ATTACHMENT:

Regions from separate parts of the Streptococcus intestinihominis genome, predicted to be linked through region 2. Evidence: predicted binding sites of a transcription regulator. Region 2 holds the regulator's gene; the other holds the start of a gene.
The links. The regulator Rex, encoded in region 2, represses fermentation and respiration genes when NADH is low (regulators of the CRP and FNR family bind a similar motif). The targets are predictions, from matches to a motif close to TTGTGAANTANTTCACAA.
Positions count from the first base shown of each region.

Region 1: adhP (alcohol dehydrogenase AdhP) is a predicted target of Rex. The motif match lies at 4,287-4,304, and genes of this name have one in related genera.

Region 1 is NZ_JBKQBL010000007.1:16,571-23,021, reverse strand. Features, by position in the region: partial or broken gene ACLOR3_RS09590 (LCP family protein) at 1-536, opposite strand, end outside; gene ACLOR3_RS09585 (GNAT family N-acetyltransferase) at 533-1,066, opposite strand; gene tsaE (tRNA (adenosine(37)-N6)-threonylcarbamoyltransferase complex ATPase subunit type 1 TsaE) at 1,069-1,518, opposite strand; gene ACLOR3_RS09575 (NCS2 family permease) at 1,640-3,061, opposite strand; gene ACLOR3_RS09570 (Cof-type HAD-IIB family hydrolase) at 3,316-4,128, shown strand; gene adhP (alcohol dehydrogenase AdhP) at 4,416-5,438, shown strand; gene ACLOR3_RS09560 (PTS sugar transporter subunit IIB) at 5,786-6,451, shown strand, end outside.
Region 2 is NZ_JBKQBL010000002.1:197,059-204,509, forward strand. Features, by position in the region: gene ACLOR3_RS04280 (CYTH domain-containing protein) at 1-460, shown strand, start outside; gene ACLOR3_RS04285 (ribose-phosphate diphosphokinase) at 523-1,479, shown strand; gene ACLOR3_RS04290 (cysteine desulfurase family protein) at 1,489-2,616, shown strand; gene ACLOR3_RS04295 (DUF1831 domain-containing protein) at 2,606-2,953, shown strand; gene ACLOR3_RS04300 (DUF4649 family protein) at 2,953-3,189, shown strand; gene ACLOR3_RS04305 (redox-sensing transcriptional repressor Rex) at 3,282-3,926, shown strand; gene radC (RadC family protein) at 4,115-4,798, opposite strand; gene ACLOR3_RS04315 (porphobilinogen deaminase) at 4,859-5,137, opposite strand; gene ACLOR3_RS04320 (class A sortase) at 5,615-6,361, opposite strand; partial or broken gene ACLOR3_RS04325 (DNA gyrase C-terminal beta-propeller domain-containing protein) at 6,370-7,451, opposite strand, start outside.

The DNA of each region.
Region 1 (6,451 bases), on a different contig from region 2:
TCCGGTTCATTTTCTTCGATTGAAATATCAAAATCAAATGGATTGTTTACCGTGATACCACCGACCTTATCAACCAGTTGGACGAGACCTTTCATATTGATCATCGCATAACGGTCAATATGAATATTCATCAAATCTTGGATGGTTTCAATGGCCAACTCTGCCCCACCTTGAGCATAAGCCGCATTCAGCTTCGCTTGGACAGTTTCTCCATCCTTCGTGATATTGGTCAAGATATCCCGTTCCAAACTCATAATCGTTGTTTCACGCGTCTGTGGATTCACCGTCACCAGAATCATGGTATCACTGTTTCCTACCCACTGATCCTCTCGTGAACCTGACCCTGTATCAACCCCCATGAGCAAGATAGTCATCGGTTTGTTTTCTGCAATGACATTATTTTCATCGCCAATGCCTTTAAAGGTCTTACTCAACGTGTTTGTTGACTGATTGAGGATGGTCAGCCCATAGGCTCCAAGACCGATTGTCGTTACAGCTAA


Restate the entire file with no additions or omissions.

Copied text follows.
Regions from separate parts of the Streptococcus intestinihominis genome, predicted to be linked through region 2. Evidence: predicted binding sites of a transcription regulator. Region 2 holds the regulator's gene; the other holds the start of a gene.
The links. The regulator Rex, encoded in region 2, represses fermentation and respiration genes when NADH is low (regulators of the CRP and FNR family bind a similar motif). The targets are predictions, from matches to a motif close to TTGTGAANTANTTCACAA.
Positions count from the first base shown of each region.

Region 1: adhP (alcohol dehydrogenase AdhP) is a predicted target of Rex. The motif match lies at 4,287-4,304, and genes of this name have one in related genera.

Region 1 is NZ_JBKQBL010000007.1:16,571-23,021, reverse strand. Features, by position in the region: partial or broken gene ACLOR3_RS09590 (LCP family protein) at 1-536, opposite strand, end outside; gene ACLOR3_RS09585 (GNAT family N-acetyltransferase) at 533-1,066, opposite strand; gene tsaE (tRNA (adenosine(37)-N6)-threonylcarbamoyltransferase complex ATPase subunit type 1 TsaE) at 1,069-1,518, opposite strand; gene ACLOR3_RS09575 (NCS2 family permease) at 1,640-3,061, opposite strand; gene ACLOR3_RS09570 (Cof-type HAD-IIB family hydrolase) at 3,316-4,128, shown strand; gene adhP (alcohol dehydrogenase AdhP) at 4,416-5,438, shown strand; gene ACLOR3_RS09560 (PTS sugar transporter subunit IIB) at 5,786-6,451, shown strand, end outside.
Region 2 is NZ_JBKQBL010000002.1:197,059-204,509, forward strand. Features, by position in the region: gene ACLOR3_RS04280 (CYTH domain-containing protein) at 1-460, shown strand, start outside; gene ACLOR3_RS04285 (ribose-phosphate diphosphokinase) at 523-1,479, shown strand; gene ACLOR3_RS04290 (cysteine desulfurase family protein) at 1,489-2,616, shown strand; gene ACLOR3_RS04295 (DUF1831 domain-containing protein) at 2,606-2,953, shown strand; gene ACLOR3_RS04300 (DUF4649 family protein) at 2,953-3,189, shown strand; gene ACLOR3_RS04305 (redox-sensing transcriptional repressor Rex) at 3,282-3,926, shown strand; gene radC (RadC family protein) at 4,115-4,798, opposite strand; gene ACLOR3_RS04315 (porphobilinogen deaminase) at 4,859-5,137, opposite strand; gene ACLOR3_RS04320 (class A sortase) at 5,615-6,361, opposite strand; partial or broken gene ACLOR3_RS04325 (DNA gyrase C-terminal beta-propeller domain-containing protein) at 6,370-7,451, opposite strand, start outside.

The DNA of each region.
Region 1 (6,451 bases), on a different contig from region 2:
TCCGGTTCATTTTCTTCGATTGAAATATCAAAATCAAATGGATTGTTTACCGTGATACCACCGACCTTATCAACCAGTTGGACGAGACCTTTCATATTGATCATCGCATAACGGTCAATATGAATATTCATCAAATCTTGGATGGTTTCAATGGCCAACTCTGCCCCACCTTGAGCATAAGCCGCATTCAGCTTCGCTTGGACAGTTTCTCCATCCTTCGTGATATTGGTCAAGATATCCCGTTCCAAACTCATAATCGTTGTTTCACGCGTCTGTGGATTCACCGTCACCAGAATCATGGTATCACTGTTTCCTACCCACTGATCCTCTCGTGAACCTGACCCTGTATCAACCCCCATGAGCAAGATAGTCATCGGTTTGTTTTCTGCAATGACATTATTTTCATCGCCAATGCCTTTAAAGGTCTTACTCAACGTGTTTGTTGACTGATTGAGGATGGTCAGCCCATAGGCTCCAAGACCGATTGTCGTTACAGCTAA